Destination: Mostar

Whilst in Dubrovnik, I decided to do a day trip to Mostar, which is about 2.5 hours away by car. I decided to join a tour group with Adriatic-Explore for this trip and I think the experience was absolutely great! I was in a mini bus with just 3 other people, and the guide was very knowledgeable, sharing very interesting bits of information throughout our trip. And, they do have quite a few pick-up points around the hilly city, which I thought was a great bonus! Besides Mostar, we also did short stopovers at little towns along the way, such as Pocitelj, Neum and Medugorje, which I thought was really cool.

Where is Mostar?

Mostar is a city in southern Bosnia and Herzegovina, straddling the Neretva River. To be exact, it is actually located in the Herzegovina region. To get there from Dubrovnik, the drive included driving out of Croatia to Neum, and then back into Croatia before reaching Bosnia, which means you have to clear customs for a total of 12 times to and fro! This is because Neum, a little resort town, which is Bosnia’s only access to the Adriatic Sea, cuts Croatia into 2.

What is in Mostar?

#1 : The Stari Most (Old Bridge)

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Photos of this bridge (Instagram!) got me really intrigued to visit Mostar. Mostar got its name after this Bridge, or more precisely after the bridge keepers (Mostaris) who used to guard the bridge.

The best view of this bridge is from the Koski Mehmed-Pasha Mosque’s minaret. It costs 6 Euros to climb up the bridge and it gives you a panoramic view of the city. Definitely worth the money if you are looking into taking photos of the town and the bridge!

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#2: Koski Mehmed-Pasha Mosque

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This mosque was built at the beginning of the 17th century by Koski Mehmed-Pasha. From the Stari bridge, you will be able to see the reflection of the mosque in the river.

#3: Melting Pot of Cultures

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Walking along Mostar feels a little like Turkey. The architecture and souvenirs they sell are mainly Turkish in nature. There are loads of Turkish influence in the area due to the fact that the Ottoman Turks ruled the area. You will even structures in typical turkish towns dotted all around Mostar. You will also see some remnants of the Bosnian war, with some buildings outside the old town covered with bullet holes.

#4: Bosnian Coffee

In my opinion, the taste of Bosnian Coffee is similar to Turkish Coffee. It is served with a Bosnian candy which is similar to the Turkish delight. Basically what you do is to place the sugar cube on your spoon and pour the coffee over it. The coffee melts the sugar and brings a tinge of sweetness to the very acidic and thick Bosnian coffee.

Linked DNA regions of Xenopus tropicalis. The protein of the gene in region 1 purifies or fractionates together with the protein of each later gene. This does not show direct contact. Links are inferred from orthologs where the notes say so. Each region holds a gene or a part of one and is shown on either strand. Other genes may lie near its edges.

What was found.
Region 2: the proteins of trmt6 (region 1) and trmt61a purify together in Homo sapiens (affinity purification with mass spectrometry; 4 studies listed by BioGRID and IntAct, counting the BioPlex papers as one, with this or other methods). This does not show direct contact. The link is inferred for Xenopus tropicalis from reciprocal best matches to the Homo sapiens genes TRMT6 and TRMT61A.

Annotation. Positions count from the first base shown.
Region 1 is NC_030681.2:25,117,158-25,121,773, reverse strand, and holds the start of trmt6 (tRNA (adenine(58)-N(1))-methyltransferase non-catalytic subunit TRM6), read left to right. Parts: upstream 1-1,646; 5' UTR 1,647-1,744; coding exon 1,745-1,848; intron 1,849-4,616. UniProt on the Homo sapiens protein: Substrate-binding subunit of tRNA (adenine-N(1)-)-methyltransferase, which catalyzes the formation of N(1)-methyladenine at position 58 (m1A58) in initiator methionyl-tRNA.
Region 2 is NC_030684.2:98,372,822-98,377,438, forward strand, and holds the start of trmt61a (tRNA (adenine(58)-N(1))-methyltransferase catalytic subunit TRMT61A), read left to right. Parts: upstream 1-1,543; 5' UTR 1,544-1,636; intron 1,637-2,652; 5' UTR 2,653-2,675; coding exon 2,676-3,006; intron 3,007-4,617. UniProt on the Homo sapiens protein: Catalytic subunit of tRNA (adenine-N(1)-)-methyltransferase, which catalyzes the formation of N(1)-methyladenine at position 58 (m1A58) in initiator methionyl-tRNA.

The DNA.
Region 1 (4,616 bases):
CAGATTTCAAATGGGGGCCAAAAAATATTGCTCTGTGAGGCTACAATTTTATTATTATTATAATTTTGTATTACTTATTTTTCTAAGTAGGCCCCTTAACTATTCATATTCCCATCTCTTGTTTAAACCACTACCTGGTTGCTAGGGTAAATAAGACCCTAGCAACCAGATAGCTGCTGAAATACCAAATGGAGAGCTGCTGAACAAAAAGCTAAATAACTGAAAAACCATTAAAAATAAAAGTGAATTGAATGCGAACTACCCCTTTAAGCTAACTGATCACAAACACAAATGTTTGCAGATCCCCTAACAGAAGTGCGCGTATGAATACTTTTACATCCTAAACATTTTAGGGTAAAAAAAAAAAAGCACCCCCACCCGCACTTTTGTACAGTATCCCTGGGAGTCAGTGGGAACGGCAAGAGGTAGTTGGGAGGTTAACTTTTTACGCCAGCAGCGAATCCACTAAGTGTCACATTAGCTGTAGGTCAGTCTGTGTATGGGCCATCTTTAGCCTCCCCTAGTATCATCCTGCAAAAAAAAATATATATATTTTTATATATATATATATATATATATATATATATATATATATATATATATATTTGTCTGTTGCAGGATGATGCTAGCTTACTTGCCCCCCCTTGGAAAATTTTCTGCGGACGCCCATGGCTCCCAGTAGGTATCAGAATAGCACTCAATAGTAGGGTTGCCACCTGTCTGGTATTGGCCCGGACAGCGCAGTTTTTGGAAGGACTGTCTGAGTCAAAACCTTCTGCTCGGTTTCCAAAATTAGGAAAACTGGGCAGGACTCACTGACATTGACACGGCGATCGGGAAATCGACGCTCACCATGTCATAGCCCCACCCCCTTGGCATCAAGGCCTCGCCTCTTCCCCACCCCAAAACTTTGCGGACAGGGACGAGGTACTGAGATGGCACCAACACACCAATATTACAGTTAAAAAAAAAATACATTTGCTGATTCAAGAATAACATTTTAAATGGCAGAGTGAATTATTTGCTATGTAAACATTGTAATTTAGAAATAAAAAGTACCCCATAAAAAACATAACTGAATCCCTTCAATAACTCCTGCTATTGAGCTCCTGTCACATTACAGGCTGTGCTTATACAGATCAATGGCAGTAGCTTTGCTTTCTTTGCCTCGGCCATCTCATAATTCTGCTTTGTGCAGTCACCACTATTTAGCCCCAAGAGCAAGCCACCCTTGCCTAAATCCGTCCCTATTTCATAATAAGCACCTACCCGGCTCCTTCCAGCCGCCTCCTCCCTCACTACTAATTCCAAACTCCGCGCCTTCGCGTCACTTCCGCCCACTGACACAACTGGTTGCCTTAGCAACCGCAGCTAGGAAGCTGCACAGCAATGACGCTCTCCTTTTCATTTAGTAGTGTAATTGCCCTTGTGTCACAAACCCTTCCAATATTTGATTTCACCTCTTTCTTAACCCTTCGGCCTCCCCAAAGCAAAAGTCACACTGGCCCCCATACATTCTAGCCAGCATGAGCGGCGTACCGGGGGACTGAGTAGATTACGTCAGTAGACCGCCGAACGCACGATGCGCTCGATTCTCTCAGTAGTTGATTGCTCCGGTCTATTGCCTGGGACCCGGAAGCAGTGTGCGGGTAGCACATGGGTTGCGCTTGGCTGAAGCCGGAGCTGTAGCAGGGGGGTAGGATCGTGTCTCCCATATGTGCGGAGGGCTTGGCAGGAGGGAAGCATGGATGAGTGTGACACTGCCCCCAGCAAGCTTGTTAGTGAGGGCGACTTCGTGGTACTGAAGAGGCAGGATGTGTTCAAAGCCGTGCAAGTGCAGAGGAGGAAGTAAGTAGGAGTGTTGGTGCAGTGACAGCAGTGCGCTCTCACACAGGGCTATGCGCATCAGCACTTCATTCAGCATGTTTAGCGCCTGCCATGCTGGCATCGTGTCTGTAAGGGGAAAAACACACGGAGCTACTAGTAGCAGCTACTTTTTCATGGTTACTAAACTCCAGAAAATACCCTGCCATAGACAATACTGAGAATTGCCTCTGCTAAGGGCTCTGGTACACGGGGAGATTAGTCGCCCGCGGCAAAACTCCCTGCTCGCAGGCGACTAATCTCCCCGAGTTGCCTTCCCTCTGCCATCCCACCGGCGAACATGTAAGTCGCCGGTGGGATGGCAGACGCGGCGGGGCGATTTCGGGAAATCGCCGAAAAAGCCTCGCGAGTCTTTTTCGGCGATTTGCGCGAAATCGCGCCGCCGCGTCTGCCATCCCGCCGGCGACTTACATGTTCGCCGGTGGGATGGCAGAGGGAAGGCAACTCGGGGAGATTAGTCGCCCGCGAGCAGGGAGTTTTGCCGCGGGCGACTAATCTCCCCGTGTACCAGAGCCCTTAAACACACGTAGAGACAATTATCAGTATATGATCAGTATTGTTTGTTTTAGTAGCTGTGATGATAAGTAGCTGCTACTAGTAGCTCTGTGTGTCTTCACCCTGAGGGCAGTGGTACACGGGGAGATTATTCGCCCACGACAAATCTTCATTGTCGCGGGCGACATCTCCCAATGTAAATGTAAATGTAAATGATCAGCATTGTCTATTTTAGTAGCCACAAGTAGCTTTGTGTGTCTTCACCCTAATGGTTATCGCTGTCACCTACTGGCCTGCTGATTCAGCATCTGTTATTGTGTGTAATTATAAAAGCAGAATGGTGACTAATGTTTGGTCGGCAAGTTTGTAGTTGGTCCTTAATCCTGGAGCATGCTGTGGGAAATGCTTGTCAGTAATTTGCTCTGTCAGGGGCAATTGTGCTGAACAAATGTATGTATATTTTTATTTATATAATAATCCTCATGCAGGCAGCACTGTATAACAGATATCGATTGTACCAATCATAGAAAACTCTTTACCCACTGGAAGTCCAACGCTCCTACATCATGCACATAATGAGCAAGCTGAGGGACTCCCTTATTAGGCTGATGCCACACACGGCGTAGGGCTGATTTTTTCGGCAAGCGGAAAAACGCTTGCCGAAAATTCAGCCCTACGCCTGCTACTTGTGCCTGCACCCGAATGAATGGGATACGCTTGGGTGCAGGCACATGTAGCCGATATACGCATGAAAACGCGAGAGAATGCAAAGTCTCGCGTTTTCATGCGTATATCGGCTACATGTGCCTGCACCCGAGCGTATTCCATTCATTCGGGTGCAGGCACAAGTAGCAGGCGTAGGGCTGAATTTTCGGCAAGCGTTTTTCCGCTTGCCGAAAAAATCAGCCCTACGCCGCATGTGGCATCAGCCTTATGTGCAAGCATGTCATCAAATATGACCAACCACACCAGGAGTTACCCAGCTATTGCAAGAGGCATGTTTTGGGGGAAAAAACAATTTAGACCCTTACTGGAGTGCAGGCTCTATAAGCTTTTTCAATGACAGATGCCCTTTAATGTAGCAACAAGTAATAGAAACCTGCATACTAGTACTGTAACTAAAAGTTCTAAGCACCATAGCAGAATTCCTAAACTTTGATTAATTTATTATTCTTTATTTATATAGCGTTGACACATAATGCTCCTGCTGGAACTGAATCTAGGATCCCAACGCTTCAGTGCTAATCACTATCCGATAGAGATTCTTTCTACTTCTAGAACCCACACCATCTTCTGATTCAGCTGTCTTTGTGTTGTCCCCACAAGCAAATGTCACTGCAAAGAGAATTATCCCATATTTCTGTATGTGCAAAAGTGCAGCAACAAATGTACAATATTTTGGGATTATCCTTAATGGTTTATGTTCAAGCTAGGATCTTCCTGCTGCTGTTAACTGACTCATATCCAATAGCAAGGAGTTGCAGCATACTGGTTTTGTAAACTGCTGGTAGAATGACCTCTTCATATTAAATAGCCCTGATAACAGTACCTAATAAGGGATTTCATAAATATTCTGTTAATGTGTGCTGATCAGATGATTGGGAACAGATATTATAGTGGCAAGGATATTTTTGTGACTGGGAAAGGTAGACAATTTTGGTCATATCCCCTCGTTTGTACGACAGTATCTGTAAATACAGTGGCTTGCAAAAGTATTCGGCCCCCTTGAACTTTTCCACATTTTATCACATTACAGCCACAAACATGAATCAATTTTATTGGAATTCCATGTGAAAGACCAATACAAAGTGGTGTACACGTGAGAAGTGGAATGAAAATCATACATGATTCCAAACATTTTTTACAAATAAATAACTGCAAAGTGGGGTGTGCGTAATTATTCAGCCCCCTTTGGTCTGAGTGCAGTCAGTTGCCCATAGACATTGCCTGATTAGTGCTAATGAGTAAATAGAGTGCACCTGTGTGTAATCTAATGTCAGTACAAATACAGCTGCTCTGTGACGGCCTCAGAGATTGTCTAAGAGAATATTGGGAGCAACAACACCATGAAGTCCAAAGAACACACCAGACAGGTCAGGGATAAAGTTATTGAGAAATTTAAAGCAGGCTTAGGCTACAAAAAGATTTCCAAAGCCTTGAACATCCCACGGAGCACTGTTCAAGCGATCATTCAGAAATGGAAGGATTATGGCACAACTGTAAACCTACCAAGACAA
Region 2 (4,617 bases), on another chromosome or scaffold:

Oh, I had my lunch at Urban Grill ( I know, it sounds totally western), and the Ćevapi and Bosnian Coffee was pretty good! Of course, the view of the bridge from this restaurant was too amazing to miss!

#5: Jumping Off the Stari Most

For 25 euros, you can either choose to jump off the bridge or get the staff to jump. My choice was to stick to being an audience this time round, as jumping off the bridge was not something I was ready to do on this trip. At the top of the bridge, tourists chip in to make the 25 euros for the staff to jump off the bridge.

#6: Bosnian War

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As a history major, I have to admit that we did not learn much about that in school. Considering how recent the event was, I am surprised that I actually have little knowledge about the war.

The Bosnian War was an international armed conflict that took place in Bosnia and Herzegovina between 1992 and 1995. The Bosnian war was fought because Serbs and Croats living in Bosnia wanted to annex Bosnian territory for Serbia and Croatia respectively. Up until today, I think the 2 groups still do not get along that well. I remember driving past this road which divided the 2 sides during the war, and this division actually still exists even though the war has ended. Our guide was a Bosnian Croat, and he spoke fondly of Tito’s time, because what followed after the dissolution of that was essentially the Bosnian war.

My Thoughts..

I spent about 3 hours in Mostar and managed to explore most of the city. However, I kinda wish I had at least 2 more hours to explore a few more museums. I really enjoyed my time in Mostar, and the trip made me very intrigued to read up more about the history of Bosnia. With its influence from the Ottoman empire, the Austria-Hungarians empire and its time under communist rule as Yugoslavia, this little town is really a melting pot of cultures and I would definitely recommend anyone who is in the area to make a trip to the city!

 

Some tips on Chasing the Aurora